Afterthoughts on The Fountainhead
Toward the end of the fourth and final hour of Ivo van Hove’s interminable adaptation of Ayn Rand’s bloviated and adolescent-minded novel The Fountainhead (which recently visited BAM for five performances), I grew twitchy and restless and started looking around at some of my fellow audience members. Onstage, the winsome Dutch actor Ramsey Nasr, playing Rand’s starchitect-protagonist Howard Roark, was midway through his rousing climactic speech that justifies all his actions as heroic defenses of the individual threatened with ceaseless assaults by monstrous collectivism. This speech, a ridiculously implausible, self-aggrandizing, sensationalized monument to Whataboutism, was driving me insane.
We should all, Roark insists, forgive his recklessly irresponsible and wasteful act of dynamiting an affordable housing project simply because those who changed his design plans without his consent violated his sacred creative integrity. Furthermore, we should swoon before the irresistible sexiness of his quintessentially “independent mind” and forget that his love affair with Dominique Francon (Halina Reijn), the novel’s sole trite pseudo-concession to human feeling, began with a rape.
As all this was grossing me out just as much as it did when I read it at age 15, I looked around and saw three or four other patrons in what can only be described as unmistakable ecstasy. A rapt, gray-haired, potbellied man in his 60s was leaning so far forward that the patron in front of him could probably feel him breathing down his back. A blonde woman in her 40s was sniffling—sniffling! at Roark’s sinister warning about “a herd of brainless, soulless robots”—with both hands cupped on her cheeks. At the curtain call these people and dozens of others leapt to their feet, pounded their hands together, and shouted “Bravo!” until they were hoarse.
To all appearances these folks were devoted Randies who had thrilled to a dramatization of one of their sacred texts by a director-adaptor with no evident critical relationship to it. Van Hove had indeed applied his whole, formidable inventory of slick, high-modernist stage tricks—large projections, use of hand-held mics, visible techies presiding over tables of blinking equipment, a sleek glass-and-metal environment by Jan Versweyveld—while presenting Rand’s story essentially straight, as if it were self-evident that her absurdly overwrought, convoluted, soap-operatic plot was gripping to everyone. To non-acolytes, that is laughably not the case, which made the show’s four-hour length a wannbe-epic conceit.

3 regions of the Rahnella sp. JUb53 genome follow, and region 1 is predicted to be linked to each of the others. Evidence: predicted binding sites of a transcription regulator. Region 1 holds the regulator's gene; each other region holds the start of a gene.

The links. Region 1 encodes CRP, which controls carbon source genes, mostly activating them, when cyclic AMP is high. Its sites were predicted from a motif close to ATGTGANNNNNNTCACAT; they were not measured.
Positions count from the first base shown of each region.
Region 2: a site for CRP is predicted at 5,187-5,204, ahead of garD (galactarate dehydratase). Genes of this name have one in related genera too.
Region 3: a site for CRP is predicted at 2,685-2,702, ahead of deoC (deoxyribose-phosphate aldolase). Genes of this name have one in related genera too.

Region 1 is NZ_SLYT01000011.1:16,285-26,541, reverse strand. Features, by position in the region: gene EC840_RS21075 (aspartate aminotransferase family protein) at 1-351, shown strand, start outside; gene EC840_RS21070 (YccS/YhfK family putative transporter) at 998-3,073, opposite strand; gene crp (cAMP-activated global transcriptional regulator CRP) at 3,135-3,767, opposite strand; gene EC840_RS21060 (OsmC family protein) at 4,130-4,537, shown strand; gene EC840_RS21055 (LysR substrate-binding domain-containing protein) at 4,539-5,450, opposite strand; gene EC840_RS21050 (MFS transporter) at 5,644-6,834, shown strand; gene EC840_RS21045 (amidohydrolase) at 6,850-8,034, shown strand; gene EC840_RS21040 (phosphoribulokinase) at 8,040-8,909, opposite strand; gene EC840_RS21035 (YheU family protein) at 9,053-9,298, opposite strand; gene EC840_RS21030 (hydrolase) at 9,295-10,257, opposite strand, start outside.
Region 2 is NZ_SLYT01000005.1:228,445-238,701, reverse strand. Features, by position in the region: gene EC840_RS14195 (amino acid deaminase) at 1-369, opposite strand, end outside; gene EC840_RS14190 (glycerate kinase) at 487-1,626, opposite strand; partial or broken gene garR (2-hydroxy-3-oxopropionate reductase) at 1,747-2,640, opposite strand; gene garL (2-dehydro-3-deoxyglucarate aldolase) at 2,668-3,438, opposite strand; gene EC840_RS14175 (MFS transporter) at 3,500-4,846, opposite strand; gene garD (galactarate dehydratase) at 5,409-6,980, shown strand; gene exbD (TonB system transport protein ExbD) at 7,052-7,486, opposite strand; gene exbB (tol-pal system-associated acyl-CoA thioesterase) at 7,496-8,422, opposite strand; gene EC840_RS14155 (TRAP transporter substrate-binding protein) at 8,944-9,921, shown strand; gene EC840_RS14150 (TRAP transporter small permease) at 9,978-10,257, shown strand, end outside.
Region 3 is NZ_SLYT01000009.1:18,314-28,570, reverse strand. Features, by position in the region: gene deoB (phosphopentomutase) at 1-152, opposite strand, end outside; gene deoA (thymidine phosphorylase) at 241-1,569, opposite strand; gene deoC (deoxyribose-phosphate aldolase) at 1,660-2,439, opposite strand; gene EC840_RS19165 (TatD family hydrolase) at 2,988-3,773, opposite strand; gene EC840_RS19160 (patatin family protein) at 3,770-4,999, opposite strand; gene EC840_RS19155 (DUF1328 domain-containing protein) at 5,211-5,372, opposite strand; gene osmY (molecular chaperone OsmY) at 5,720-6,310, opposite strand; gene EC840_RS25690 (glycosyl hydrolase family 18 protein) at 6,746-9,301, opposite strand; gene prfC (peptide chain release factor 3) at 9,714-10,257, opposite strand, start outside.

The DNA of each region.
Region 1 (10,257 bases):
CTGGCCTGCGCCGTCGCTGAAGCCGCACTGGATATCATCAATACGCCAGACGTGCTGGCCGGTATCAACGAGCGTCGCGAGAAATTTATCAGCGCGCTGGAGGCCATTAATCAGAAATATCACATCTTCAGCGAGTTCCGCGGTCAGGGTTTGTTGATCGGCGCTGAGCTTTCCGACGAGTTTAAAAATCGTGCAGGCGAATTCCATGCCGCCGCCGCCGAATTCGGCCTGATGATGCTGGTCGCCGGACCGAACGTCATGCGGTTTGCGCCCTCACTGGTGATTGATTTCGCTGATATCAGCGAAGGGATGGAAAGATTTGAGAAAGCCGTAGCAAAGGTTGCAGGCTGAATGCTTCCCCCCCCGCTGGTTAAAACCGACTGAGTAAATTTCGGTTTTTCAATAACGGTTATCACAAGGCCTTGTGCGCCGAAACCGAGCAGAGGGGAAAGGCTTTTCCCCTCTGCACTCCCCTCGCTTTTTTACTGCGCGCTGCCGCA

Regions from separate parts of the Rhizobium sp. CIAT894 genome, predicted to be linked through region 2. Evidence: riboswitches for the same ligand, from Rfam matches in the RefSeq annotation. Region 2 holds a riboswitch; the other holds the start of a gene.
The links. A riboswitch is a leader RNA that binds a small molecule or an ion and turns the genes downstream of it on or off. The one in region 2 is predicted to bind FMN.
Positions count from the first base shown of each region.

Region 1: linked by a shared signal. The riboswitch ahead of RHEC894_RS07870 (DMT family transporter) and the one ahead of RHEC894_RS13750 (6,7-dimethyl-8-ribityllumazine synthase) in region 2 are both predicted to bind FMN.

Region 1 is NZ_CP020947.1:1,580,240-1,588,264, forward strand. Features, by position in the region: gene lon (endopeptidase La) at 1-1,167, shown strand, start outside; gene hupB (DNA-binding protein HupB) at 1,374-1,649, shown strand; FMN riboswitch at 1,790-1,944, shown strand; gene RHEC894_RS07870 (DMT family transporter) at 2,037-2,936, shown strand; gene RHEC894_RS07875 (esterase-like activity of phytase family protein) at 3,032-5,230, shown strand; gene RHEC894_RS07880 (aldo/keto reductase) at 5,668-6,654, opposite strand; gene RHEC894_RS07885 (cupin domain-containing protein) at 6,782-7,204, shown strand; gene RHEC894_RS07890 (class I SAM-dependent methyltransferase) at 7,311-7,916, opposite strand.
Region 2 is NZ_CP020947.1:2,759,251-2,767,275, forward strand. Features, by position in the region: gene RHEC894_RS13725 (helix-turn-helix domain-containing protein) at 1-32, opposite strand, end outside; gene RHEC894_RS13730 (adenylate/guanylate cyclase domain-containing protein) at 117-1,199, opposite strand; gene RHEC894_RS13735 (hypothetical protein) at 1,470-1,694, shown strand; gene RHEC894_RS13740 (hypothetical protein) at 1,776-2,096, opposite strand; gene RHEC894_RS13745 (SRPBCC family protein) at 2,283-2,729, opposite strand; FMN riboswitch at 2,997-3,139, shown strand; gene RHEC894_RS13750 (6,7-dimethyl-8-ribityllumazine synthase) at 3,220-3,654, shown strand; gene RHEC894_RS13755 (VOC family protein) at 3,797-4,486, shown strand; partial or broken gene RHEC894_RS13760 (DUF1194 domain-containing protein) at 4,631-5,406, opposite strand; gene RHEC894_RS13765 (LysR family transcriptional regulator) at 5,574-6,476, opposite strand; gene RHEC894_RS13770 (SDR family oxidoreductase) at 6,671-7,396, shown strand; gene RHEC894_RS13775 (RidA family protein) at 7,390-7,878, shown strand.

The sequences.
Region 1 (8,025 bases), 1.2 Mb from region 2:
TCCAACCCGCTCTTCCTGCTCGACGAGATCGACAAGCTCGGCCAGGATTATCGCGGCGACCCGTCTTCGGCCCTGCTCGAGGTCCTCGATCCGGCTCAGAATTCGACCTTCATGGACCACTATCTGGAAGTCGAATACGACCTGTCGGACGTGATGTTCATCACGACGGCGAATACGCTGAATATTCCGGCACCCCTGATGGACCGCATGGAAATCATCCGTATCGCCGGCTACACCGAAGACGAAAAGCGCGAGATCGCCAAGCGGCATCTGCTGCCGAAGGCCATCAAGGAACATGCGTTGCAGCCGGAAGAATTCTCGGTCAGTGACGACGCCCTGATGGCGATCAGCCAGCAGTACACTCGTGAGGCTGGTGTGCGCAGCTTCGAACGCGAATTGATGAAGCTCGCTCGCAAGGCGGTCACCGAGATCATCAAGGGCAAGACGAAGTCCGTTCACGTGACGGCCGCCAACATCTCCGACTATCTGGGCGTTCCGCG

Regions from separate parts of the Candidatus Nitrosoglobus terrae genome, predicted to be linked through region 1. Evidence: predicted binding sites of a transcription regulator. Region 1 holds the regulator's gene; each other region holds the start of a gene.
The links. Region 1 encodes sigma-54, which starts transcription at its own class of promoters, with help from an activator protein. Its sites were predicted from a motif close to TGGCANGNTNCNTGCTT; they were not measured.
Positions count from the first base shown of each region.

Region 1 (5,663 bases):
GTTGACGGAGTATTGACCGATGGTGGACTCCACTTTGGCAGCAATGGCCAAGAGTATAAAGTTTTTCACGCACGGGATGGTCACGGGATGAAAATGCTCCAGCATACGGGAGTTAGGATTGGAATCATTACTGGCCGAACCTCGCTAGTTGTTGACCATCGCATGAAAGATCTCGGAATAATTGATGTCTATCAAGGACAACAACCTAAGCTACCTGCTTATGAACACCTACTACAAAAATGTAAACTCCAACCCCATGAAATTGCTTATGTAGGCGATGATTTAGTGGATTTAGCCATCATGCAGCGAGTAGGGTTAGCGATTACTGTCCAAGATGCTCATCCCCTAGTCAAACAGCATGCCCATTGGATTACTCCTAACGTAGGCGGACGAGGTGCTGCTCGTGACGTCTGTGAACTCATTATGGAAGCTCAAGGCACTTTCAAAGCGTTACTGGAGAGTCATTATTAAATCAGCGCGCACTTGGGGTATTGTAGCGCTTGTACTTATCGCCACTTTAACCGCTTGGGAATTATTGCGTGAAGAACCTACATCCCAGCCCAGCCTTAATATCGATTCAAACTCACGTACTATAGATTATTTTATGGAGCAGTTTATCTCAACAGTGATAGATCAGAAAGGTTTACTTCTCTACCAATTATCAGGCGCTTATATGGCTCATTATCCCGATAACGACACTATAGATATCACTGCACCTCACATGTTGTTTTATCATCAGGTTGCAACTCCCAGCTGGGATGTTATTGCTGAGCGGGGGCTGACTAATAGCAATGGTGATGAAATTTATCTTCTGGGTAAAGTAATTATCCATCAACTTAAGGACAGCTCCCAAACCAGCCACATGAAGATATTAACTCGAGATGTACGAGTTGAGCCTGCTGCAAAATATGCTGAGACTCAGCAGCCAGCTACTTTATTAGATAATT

It really ought to be said that this production’s abdication of critical engagement raises Randian questions of selfishness and irresponsibility regarding the director, especially in light of the fact that his signature stylistic gestures were so generic this time. The show wasn’t merely tedious and disappointing but something more troubling than that. Van Hove is currently the most prominent and celebrated European star director working on the American stage, and he used his privileged position atop the high-culture pyramid in this case to deliver, in effect, a drowning gulp of unfiltered triumphal-capitalist propaganda to an American audience under vicious assault by kleptocratic billionaires posing as our political leaders.
What we need right now, I feel emboldened to say, is informed and engaged wisdom and guidance, not vacuous, nostalgic homage to a morally primitive teenage cult object.
I delighted in some of Van Hove’s early work in this country, but for a while now he has seemed to me the theatrical equivalent of a starchitect like Howard Roark himself. What bugs many thoughtful people about flashy and glamorous starchitecture is that the buildings often have nothing to do with their surroundings, having been primarily conceived as sculptural objects meant to boost their makers’ fame and prestige. Fun, original buildings are wonderful when they meaningfully serve the people and places around them, but not when they’re wasteful and irrelevant, ignoring all social, environmental and economic considerations beyond the designer’s fee.
Van Hove’s The Fountainhead is exactly this sort of decontextualized prestige-project. It tells a tale of ego, glamor and repudiation of social duty through a theatrical language that heedlessly maximizes ego and glamor. That leaves you with the very uncomfortable impression that this director might be as willfully blinkered about the role of art in society as Ayn Rand was.
Photo: Richard Termine